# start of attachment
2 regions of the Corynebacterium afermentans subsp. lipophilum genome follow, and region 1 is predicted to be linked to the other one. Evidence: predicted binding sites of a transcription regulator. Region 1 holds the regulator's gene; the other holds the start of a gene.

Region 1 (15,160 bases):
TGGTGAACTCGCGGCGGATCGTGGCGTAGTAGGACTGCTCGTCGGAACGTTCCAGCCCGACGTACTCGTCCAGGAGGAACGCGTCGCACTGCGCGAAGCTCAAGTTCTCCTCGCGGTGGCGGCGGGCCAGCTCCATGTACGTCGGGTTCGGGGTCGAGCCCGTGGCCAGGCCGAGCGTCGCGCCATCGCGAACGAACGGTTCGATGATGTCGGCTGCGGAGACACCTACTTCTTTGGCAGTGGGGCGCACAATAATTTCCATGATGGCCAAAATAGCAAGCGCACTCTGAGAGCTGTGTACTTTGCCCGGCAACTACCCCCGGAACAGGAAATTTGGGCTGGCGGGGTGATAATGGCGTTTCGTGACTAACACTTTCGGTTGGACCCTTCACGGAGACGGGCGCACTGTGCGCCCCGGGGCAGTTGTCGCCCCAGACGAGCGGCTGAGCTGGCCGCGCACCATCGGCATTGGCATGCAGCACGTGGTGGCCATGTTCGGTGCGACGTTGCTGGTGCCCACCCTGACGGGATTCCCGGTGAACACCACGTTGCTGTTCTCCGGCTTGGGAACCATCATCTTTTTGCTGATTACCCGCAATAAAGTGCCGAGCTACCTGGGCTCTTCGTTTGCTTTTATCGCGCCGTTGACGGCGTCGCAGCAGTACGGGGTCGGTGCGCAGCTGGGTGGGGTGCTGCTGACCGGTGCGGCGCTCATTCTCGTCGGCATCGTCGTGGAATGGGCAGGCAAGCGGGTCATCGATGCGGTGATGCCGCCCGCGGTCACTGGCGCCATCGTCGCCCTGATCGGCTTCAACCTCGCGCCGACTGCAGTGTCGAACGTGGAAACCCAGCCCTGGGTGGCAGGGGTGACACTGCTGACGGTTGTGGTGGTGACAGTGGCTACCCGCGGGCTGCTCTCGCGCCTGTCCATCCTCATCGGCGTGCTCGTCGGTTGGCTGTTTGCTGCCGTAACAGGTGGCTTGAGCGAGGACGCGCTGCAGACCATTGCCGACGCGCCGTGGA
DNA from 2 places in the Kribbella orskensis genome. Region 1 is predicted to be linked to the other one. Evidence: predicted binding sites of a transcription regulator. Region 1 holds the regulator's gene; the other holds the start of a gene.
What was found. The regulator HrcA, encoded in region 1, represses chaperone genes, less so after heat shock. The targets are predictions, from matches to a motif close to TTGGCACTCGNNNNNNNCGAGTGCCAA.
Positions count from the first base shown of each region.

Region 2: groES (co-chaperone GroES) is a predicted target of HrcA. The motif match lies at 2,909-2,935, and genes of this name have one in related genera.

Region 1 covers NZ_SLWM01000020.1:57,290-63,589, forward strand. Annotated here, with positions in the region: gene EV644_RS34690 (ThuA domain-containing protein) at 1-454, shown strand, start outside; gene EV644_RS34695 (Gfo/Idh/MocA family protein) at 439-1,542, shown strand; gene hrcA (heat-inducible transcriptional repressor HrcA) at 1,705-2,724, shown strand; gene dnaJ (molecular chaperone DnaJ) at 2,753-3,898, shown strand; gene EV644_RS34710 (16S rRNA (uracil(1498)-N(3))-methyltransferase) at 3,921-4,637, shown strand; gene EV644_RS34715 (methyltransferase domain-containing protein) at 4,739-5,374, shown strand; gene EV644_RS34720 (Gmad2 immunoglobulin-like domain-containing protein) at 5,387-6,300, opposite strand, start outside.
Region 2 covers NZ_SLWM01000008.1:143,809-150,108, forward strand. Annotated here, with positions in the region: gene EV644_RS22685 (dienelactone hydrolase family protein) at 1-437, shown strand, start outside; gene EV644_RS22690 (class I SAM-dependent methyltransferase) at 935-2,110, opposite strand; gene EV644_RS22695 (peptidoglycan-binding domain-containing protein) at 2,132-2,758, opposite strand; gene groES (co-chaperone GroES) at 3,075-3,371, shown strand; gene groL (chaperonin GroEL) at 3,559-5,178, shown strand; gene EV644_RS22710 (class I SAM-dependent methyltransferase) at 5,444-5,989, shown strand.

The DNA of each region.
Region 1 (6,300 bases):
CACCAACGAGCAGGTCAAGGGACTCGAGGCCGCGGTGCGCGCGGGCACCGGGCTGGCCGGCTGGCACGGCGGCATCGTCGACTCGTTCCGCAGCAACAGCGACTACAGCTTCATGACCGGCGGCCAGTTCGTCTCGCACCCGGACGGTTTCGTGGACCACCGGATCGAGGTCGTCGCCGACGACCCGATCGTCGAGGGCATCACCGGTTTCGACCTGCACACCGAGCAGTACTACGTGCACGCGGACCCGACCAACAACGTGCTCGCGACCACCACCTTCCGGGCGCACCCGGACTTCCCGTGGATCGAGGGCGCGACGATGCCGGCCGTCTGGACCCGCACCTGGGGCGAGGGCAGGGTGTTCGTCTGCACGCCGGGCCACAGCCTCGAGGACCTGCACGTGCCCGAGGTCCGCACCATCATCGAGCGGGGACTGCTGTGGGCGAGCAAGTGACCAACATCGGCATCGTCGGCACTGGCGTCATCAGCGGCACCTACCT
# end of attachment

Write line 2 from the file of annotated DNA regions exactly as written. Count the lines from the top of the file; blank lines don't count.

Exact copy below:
Region 1 (15,160 bases):